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A Killing Art: The Untold Story of Tae Kwon Do

by Alex Gillis

In the world of martial arts, tae kwon do is often derided for having more bark than bite – due to its clubs’ high membership fees, the sport has earned the unfortunate epithet “take my dough.” Who would have thought that this high-kicking discipline beloved by suburban housewives and hyperactive eight-year-olds can boast of bar-brawl origins and a frighteningly violent history? In A Killing Art, Alex Gillis traces the sport’s unlikely and decidedly nefarious development.
    Far from being ancient, tae kwon do was created in the 1940s by a larger-than-life character named Choi Hong-Hi. The book primarily follows Choi’s life: through childhood in rural Korea, schooling in Japan (where he trained in karate and tested new techniques on racist bullies), and imprisonment during the Second World War, to military power (teaching his new martial art to anti-communist forces in Vietnam) and political connections (including lucrative deals signed at Seoul’s geisha houses). But the nascent art escaped Choi’s control, becoming a tool of Korean autocrats – both in the North and South – seeking to foment nationalist fervour. Choi immigrated to Canada and watched as his creation became, in one incarnation, a tool of Korea’s ruthless intelligence services and, in another, a declawed, mass-marketed sport that, through underhanded means, found its way into the Olympic Games.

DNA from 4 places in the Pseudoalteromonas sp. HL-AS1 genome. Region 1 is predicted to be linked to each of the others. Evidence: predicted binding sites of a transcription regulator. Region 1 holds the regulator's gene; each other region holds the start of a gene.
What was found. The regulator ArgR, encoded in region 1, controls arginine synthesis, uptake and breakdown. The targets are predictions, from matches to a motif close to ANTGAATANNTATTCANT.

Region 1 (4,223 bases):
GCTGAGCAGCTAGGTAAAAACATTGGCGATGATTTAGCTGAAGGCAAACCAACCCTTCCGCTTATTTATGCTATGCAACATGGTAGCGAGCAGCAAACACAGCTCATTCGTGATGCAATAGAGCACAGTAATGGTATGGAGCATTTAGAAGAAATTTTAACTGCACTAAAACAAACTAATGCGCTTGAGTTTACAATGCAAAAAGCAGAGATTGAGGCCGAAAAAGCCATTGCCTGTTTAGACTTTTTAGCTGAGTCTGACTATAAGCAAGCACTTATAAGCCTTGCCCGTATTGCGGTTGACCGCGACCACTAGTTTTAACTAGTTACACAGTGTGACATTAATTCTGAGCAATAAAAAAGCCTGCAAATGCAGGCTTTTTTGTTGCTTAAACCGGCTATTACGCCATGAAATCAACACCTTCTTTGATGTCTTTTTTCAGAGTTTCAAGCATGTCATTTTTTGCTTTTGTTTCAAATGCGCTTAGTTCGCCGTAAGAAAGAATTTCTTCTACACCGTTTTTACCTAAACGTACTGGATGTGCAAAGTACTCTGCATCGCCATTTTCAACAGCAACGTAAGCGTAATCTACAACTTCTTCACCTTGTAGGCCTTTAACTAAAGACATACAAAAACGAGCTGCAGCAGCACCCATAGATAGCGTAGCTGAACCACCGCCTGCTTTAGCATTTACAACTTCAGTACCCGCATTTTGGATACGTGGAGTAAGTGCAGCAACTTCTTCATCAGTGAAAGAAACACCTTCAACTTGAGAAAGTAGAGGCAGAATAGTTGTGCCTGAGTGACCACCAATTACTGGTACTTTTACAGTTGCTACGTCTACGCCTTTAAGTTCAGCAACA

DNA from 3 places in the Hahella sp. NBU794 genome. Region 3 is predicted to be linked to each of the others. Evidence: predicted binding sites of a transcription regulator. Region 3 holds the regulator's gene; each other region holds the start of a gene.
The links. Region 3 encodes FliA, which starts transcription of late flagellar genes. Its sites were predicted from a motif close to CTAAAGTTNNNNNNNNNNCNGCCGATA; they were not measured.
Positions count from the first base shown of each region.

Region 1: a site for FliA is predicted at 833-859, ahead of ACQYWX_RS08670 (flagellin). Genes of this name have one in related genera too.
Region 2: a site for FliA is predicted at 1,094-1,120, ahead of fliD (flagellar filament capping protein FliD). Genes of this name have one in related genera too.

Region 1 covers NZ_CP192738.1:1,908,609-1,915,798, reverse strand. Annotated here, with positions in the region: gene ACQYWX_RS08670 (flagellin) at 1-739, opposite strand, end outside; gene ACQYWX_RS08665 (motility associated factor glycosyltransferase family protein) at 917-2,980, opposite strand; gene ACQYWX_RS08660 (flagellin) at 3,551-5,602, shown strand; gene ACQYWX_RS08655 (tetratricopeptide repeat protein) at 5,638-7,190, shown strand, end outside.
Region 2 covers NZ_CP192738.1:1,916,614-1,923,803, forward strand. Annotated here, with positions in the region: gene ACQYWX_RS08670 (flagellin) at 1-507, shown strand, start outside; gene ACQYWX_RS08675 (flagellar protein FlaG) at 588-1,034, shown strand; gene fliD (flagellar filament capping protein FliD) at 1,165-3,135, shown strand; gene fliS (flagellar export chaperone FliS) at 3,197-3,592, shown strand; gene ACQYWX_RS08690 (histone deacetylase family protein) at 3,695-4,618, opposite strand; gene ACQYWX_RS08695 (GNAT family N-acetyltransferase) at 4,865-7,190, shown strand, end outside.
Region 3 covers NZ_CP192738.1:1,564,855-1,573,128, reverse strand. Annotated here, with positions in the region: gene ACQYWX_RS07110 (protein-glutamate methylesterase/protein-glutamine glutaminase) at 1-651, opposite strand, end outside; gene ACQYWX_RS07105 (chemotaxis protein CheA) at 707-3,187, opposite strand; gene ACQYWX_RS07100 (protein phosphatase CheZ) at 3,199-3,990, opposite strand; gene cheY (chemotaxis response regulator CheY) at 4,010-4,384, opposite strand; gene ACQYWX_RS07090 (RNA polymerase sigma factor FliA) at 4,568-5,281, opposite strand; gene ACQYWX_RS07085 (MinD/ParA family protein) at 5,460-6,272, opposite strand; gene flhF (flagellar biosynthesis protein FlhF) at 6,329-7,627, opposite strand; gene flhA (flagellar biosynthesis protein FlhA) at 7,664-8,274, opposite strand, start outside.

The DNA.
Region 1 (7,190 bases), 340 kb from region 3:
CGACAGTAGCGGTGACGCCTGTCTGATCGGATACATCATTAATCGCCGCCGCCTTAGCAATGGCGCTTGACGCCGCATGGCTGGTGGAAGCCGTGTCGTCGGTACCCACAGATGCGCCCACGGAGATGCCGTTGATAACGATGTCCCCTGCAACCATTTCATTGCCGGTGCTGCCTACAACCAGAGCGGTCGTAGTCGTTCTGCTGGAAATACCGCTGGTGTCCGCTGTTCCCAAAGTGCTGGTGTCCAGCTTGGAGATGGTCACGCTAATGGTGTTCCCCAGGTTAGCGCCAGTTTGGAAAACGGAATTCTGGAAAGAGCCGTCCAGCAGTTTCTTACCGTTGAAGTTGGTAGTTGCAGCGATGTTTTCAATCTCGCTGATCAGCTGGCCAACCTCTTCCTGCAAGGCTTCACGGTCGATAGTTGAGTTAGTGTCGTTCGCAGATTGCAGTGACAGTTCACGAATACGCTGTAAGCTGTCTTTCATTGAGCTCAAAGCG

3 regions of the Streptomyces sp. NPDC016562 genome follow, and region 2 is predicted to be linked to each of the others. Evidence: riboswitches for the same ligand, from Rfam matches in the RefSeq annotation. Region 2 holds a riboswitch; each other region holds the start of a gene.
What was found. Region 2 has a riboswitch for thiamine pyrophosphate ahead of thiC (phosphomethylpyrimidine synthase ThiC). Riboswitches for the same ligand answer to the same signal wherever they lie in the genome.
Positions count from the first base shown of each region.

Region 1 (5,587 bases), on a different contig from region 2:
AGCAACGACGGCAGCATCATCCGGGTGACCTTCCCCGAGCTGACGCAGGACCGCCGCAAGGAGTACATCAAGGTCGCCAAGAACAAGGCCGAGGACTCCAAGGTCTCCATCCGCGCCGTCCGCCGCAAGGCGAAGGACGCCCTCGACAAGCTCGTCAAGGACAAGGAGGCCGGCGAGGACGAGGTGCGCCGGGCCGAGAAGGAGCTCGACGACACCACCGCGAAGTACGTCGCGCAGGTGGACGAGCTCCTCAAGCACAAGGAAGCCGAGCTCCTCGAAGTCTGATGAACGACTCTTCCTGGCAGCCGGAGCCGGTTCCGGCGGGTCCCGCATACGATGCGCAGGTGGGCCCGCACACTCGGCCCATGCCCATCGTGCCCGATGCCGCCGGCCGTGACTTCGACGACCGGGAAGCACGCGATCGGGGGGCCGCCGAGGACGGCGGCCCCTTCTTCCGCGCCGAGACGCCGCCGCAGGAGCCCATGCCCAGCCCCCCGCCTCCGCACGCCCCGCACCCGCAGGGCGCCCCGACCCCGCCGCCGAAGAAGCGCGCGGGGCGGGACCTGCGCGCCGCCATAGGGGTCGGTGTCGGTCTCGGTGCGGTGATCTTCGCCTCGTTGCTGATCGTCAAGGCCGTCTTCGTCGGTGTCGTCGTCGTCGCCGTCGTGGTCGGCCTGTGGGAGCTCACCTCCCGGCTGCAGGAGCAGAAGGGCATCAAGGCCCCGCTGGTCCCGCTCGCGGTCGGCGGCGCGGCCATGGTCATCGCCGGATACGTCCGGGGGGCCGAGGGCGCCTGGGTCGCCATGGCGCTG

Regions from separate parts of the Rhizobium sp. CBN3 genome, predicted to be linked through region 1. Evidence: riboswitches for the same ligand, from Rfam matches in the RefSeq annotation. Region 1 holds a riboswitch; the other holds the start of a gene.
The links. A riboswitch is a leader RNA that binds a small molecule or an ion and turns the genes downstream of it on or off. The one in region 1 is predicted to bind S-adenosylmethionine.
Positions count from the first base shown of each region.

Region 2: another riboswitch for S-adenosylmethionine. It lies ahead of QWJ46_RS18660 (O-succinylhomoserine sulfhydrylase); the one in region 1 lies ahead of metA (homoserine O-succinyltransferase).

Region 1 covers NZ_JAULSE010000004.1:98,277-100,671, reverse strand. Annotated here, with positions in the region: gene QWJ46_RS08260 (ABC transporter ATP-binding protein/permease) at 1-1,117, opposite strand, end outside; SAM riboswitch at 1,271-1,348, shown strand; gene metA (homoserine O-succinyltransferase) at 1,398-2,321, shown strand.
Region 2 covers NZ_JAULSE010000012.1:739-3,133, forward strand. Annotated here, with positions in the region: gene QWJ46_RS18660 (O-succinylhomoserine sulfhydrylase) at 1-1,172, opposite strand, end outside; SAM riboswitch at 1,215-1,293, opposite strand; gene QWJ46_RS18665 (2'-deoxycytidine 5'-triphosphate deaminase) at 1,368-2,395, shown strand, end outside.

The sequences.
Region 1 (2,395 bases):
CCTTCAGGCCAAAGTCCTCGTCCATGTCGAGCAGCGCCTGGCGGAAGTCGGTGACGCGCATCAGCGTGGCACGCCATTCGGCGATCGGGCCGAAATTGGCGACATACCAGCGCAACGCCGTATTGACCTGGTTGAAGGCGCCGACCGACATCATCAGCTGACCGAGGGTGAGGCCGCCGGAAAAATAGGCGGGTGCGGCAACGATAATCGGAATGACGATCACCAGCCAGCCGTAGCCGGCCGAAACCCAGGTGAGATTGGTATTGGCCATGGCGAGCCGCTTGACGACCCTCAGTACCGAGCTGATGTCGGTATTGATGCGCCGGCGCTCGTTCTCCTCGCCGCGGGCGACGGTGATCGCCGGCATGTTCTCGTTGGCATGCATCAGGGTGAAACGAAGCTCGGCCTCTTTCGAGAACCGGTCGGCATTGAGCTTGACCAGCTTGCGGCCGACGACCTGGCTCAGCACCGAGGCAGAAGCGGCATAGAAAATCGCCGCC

Gillis, himself a tae kwon do black belt, succeeds in debunking the sport’s mythology, but inadvertently perpetuates the myths of the art itself. When he writes about corruption and backroom dealings, his voice is compelling and the depth of his research astounding. When he retells with apparent credulity anecdotes of martial artists eviscerating opponents with their bare hands, though, he simply comes across as naïve.
    Not that this should deter readers. A Killing Art is fascinating, fast-paced, and reads more like a spy novel than a history. Beyond that, it evokes a certain voyeuristic pleasure that comes with unearthing the sordid past of something seemingly harmless.